BOOK REVIEW: 'Losing to Win' by Michele Grant
Terri Schlichenmeyer | 10/23/2013, 3 p.m.
c.2013, Kensington Dafina
It’s always in the last place you looked.
You know how it is: you’ve lost something. You look beneath, above, in and out, corners and cabinets. You turn the house upside down but no matter where you look, it’s always in the last place you’d expect to find it.
It almost makes you lose your mind.
But there are worse things to misplace: love, for instance, and in the new novel, “Losing to Win” by Michele Grant, a loss might result in a bigger gain.
Carissa Melody Wayne was ambushed.
There was no other way to consider it: on the last day of school, while cleaning her classroom, she was called to the auditorium. That was never a good sign but on that day, it was doubly bad. Carissa learned that she’d been tapped to appear on a reality weight-loss show, along with several people from her past – including her ex-fiancé, the man she never wanted to see again.
Malachi Knight had been Carissa’s best friend. They’d been together since high school, but not long before the ambush, Carissa left him standing in his Houston mansion when she realized his NFL career was more important to him than she was. Her dreams didn’t matter anymore, which broke her heart so she broke it off.
But, of course, big ratings are the reason for reality shows and nothing would achieve that faster than putting two old lovers together. Because there were big bucks at stake, as well as help for her struggling Louisiana town, Carissa agreed to go along with the hot mess … but she didn’t have to like it.
When Malachi’s football career tanked due to an injury, he knew he had a lot of reconsidering to do. He’d lost his future, in more ways than one: no football, no Super Bowl, and no Carissa. He vowed to fix all three losses, and this reality show was just the ticket. He’d lose 50 pounds, get in shape, reignite his career, and get back with the woman he’d always loved.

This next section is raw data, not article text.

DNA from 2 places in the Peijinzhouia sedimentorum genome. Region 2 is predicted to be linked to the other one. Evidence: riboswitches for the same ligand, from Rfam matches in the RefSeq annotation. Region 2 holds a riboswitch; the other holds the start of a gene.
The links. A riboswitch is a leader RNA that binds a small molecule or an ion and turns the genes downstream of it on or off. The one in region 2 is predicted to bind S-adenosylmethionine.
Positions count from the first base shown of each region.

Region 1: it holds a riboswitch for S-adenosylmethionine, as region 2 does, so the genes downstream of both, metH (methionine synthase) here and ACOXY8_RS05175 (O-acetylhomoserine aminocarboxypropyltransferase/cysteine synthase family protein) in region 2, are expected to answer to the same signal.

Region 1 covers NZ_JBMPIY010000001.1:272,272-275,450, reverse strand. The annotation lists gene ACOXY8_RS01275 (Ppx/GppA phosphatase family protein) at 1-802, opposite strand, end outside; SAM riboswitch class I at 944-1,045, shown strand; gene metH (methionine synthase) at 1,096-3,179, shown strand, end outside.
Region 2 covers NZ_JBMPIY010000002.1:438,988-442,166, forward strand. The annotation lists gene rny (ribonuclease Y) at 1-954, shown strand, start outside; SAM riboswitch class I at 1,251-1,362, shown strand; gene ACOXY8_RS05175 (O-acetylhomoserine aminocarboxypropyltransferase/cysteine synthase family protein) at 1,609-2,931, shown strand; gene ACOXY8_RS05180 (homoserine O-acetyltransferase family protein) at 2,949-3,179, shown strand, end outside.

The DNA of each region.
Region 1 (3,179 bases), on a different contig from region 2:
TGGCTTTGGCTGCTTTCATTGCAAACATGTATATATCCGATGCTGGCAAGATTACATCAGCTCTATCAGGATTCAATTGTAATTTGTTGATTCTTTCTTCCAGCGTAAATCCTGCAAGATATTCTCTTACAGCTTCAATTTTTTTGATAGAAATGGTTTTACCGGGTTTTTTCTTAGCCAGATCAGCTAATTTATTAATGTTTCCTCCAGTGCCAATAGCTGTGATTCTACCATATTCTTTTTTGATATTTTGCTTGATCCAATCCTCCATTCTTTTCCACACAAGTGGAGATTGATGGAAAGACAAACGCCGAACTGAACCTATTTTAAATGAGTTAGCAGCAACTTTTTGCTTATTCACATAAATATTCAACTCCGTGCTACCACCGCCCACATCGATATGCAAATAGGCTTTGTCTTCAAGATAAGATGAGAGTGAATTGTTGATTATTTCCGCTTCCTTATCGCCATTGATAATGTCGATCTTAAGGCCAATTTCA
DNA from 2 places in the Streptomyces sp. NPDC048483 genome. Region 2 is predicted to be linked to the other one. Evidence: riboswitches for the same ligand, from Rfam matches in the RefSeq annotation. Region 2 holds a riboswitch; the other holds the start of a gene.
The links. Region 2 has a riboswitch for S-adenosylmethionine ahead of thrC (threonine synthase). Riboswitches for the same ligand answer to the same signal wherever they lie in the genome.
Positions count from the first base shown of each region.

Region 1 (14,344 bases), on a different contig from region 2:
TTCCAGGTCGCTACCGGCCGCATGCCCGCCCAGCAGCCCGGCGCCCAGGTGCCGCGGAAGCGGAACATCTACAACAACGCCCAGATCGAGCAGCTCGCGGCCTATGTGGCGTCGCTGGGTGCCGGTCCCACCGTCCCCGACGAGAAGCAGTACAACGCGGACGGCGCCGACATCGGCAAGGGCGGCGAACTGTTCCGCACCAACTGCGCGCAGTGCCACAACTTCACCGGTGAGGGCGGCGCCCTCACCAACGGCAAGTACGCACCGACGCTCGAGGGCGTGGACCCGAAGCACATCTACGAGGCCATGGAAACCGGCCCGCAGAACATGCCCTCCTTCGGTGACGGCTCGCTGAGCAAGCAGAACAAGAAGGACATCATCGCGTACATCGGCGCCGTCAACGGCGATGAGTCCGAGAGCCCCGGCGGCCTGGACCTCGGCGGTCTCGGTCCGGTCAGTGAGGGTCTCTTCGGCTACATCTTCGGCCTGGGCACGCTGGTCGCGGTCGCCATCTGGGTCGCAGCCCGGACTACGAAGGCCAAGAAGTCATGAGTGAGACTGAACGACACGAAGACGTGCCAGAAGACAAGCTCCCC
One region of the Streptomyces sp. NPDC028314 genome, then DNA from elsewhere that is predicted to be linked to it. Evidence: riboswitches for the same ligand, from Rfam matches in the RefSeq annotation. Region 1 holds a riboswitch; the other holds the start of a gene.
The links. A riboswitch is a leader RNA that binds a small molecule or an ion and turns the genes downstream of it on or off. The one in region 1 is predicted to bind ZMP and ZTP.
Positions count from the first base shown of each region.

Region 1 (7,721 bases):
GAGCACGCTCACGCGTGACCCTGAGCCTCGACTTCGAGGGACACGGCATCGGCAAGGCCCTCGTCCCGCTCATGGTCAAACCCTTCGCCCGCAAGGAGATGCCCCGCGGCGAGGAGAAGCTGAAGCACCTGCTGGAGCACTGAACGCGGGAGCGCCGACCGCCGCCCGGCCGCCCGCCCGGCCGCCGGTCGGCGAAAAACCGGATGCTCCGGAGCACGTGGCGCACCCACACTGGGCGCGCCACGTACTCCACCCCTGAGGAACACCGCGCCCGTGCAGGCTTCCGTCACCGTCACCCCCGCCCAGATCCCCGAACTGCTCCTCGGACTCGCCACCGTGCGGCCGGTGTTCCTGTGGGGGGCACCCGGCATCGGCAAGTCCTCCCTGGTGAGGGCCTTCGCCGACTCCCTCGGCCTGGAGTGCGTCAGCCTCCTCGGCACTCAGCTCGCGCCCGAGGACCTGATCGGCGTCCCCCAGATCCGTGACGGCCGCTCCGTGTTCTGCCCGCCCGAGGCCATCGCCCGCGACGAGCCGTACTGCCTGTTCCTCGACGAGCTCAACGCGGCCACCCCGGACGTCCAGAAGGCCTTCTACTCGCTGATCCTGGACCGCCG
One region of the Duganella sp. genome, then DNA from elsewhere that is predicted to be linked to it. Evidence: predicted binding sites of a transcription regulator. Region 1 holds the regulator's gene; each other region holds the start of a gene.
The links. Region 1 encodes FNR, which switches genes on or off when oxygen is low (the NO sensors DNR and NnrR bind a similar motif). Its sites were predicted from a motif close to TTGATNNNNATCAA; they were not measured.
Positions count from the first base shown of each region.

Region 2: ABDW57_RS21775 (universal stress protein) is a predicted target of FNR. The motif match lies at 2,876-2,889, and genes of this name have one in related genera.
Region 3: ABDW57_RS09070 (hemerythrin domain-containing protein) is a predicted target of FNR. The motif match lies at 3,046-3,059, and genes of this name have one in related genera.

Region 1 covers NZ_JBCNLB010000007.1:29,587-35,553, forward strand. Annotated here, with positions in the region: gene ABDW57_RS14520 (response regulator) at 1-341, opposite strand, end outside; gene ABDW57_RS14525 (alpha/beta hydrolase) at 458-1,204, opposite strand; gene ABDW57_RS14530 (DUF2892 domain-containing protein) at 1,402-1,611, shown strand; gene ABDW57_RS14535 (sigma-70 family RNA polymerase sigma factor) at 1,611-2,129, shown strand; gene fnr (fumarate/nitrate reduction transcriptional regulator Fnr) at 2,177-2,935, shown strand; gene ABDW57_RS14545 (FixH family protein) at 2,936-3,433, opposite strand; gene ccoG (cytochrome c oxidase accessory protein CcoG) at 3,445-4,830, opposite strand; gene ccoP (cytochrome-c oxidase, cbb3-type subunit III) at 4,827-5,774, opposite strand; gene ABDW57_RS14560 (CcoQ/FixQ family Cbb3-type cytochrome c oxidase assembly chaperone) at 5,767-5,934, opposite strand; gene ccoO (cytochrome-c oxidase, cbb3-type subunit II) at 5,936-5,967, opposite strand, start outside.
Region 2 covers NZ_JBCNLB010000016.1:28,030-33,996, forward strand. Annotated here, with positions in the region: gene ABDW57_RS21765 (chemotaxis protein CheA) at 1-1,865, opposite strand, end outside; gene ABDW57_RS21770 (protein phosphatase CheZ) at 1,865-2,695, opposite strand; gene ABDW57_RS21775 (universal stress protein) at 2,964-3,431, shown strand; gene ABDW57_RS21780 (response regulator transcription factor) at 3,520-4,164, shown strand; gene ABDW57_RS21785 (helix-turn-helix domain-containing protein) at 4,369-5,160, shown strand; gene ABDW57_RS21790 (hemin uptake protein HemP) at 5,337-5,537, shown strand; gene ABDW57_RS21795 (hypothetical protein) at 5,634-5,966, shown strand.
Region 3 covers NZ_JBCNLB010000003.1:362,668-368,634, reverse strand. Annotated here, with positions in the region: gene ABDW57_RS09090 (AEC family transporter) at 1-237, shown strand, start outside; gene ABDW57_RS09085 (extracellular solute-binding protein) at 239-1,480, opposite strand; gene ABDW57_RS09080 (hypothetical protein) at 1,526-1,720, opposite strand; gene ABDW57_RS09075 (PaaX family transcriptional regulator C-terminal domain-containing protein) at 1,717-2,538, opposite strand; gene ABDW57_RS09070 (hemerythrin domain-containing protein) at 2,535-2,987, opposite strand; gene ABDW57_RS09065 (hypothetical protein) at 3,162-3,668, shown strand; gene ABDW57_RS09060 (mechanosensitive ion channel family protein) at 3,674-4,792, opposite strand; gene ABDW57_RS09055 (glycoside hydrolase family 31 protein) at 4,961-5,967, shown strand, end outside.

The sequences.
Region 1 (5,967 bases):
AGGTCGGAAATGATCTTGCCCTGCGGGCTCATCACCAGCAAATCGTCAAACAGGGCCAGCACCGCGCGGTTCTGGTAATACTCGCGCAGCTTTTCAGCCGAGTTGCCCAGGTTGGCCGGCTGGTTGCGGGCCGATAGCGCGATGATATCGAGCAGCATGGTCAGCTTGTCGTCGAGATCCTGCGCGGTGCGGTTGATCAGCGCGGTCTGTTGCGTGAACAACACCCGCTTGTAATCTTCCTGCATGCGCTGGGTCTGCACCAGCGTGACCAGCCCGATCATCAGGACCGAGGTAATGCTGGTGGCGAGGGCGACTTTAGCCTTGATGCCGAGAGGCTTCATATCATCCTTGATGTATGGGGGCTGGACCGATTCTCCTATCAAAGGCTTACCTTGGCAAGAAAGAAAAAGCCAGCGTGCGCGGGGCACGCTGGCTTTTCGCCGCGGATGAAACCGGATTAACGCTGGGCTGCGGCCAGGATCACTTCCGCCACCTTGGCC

It was easy for Carissa to slip back into a relationship with Mal. It was easy to slip back into his bed. But if Carissa trusted Mal again, was it really a win-win situation?
Looking for something fluffy-light for your fall reading? “Losing to Win” may be what you need: it’s a classic boy-gets-girl romance that doesn’t let you know which boy gets the girl until the end.
That was a nice surprise, actually: author Michele Grant gives her strong main character lots of choices, including that of remaining single. In a romance, that’s unusual and here, it’s refreshing because readers know that Grant’s Carissa will be fine, no matter who she chooses (or doesn’t). Surely, you’ll have a preference for her, which is part of the appeal of a book like this.
Readers who are looking for a marshmallow will enjoy this book, and romance lovers will eat it up. If that’s you, then I definitely think “Losing to Win” is what to look for.